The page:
P0685 OBD-II Trouble Code: ECM/PCM Power Relay Circuit Malfunction

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Cost of diagnosing the P0685 code

P0685 is a diagnostic trouble code (DTC) for "ECM/PCM Power Relay Circuit Malfunction". This can happen for multiple reasons and a mechanic needs to diagnose the specific cause for this code to be triggered in your situation. Our certified mobile mechanics can come to your home or office to perform the Check Engine Light diagnostic for $114.99 . Once we are able to diagnose the problem, you will be provided with an upfront quote for the recommended fix and receive $20.0 off as a credit towards the repair. All our repairs are backed by our 12-month / 12,000-mile warranty.

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P0685 code definition

P0685 is the fault code for ECM/PCM Power Relay Control Circuit /Open.

What the P0685 code means

The PCM (powertrain control module) receives data about the vehicle’s operating conditions from various areas in the system. In order to work properly, the PCM is supplied with power by a relay, which uses a battery voltage signal, a ground signal, and an ignition switch input signal. The voltage in the relay coil control circuit is normally low. If you see trouble code P0685, it means that the PCM’s fault detection circuit has detected voltage from the relay that measures above the normal parameters – above 4.6 volts with the key turned on.

What causes the P0685 code?

As with any trouble code, there could be a wide variety of potential causes. One of the most common is simply a bad PCM relay. Other possibilities include a blown fuse, a shorted circuit, a faulty connection, battery problems such as a cable defect, and rarely, a bad PCM or ECM.

What are the symptoms of the P0685 code?

The Check Engine light may come on, although the vehicle may still run. Depending upon the source of the problem, the vehicle may crank but not start, or it will start but suffer from reduced power – or “limp” mode.

How does a mechanic diagnose the P0685 code?

The first step in diagnosing any trouble code is typically to record the stored codes and freeze frame data using an OBD-II scanner. Any other codes that come up should be investigated and fixed in the order in which they happened. The vehicle will then be retested to make sure the P0685 code returns (if not, it may be an intermittent condition, which can make diagnostics more complicated).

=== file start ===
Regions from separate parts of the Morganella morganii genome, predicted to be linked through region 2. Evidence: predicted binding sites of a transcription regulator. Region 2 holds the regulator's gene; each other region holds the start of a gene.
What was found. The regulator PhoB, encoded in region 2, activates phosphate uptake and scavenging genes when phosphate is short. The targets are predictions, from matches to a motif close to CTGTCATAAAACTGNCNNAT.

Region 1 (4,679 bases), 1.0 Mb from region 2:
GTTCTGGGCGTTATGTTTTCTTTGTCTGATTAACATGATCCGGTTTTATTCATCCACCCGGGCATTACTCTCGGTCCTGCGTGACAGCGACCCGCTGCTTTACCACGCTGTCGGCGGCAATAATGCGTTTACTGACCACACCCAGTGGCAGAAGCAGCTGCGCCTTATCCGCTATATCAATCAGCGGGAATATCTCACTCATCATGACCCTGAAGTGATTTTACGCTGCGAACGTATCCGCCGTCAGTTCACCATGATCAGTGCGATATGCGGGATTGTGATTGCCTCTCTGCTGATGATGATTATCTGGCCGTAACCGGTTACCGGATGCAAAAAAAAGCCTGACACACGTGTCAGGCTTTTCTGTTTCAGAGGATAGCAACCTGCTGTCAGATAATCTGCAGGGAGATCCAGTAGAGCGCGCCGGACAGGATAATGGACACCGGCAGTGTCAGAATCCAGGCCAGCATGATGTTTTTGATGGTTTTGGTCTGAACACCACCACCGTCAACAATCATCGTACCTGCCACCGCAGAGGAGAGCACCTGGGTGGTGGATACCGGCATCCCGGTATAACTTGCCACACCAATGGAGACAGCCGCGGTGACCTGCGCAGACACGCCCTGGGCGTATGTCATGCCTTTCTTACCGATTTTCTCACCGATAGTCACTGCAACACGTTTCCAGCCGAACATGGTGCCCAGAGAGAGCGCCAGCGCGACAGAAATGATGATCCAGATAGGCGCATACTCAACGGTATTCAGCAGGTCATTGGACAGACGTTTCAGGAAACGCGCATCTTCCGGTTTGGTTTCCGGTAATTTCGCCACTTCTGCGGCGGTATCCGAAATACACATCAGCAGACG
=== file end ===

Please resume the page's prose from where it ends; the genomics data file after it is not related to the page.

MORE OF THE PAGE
Next, the technician will remove the powertrain relay and test the control circuit to determine if it is functioning properly. Other terminals and connectors may also be tested to locate the interruption in the power source. The mechanic will also perform a visual inspection of the battery cables, as corrosion or loose connections can affect the PCM/ECM relay. Once all of these tests and any necessary repairs have been completed, the vehicle will be tested to see if it runs and if the code returns. If the problem hasn’t been solved, the PCM itself could be faulty.

Common mistakes when diagnosing the P0685 code

Because this code is related to a complex network of electrical components, it’s easy to rush to judgement and simply replace the PCM, when in fact this isn’t usually the problem and is a very costly repair. Corroded battery cables or a loose connection often cause issues with the PCM relay, so these should be a routine part of the inspection.

How serious is the P0685 code?

Even if your vehicle runs while setting this code, it could at any moment decide to stall out, or refuse to start. Vital safety components may also be affected – for example, your headlights could suddenly go out, which would be dangerous if you’re driving at night when this happens. If you’re experiencing symptoms of a problem such as the radio not working, you should have the problem diagnosed and repaired by a professional as soon as possible, to avoid further damage to other components.

What repairs can fix the P0685 code?

Necessary repairs for a faulty PCM/ECM power relay control circuit may include:

Additional comments for consideration regarding the P0685 code

This is one of those codes that could be a very simple fix, such as a bad battery or battery cables, or more complex, and require multiple tweaks and repairs. Always consult a professional for help in unfamiliar territory, in order to avoid causing further damage or replacing expensive parts that may not be faulty.

Need help with a P0685 code?

YourMechanic offers certified mobile mechanics who will come to your home or office to diagnose and repair your vehicle. Get a quote and book an appointment online or speak to a service advisor at 1-800-701-6230.

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Related questions

Car starts, then stalls in one second.
Hi there. This can be a computer issue, but from the codes and the issue it sounds more like a voltage problem. If there is low voltage from a bad battery (https://www.yourmechanic.com/services/battery-replacement) or a bad connection then the vehicle will...
I have a 2006 Honda Accord and the dash lights and radio willl sometimes go off then come right back on when I'm going about 40 mph.
The code P0685 (https://www.yourmechanic.com/article/p0685-obd-ii-trouble-code-ecm-pcm-power-relay-circuit-malfunction-by-valerie-johnston) refers to the main ECM (computer) relay has lost power. Check the main relay (https://www.yourmechanic.com/services/main-relay-computer-fuel-system-replacement) and see if its getting hot. A hot relay will disconnect to cool off and reconnect. If the relay is getting...

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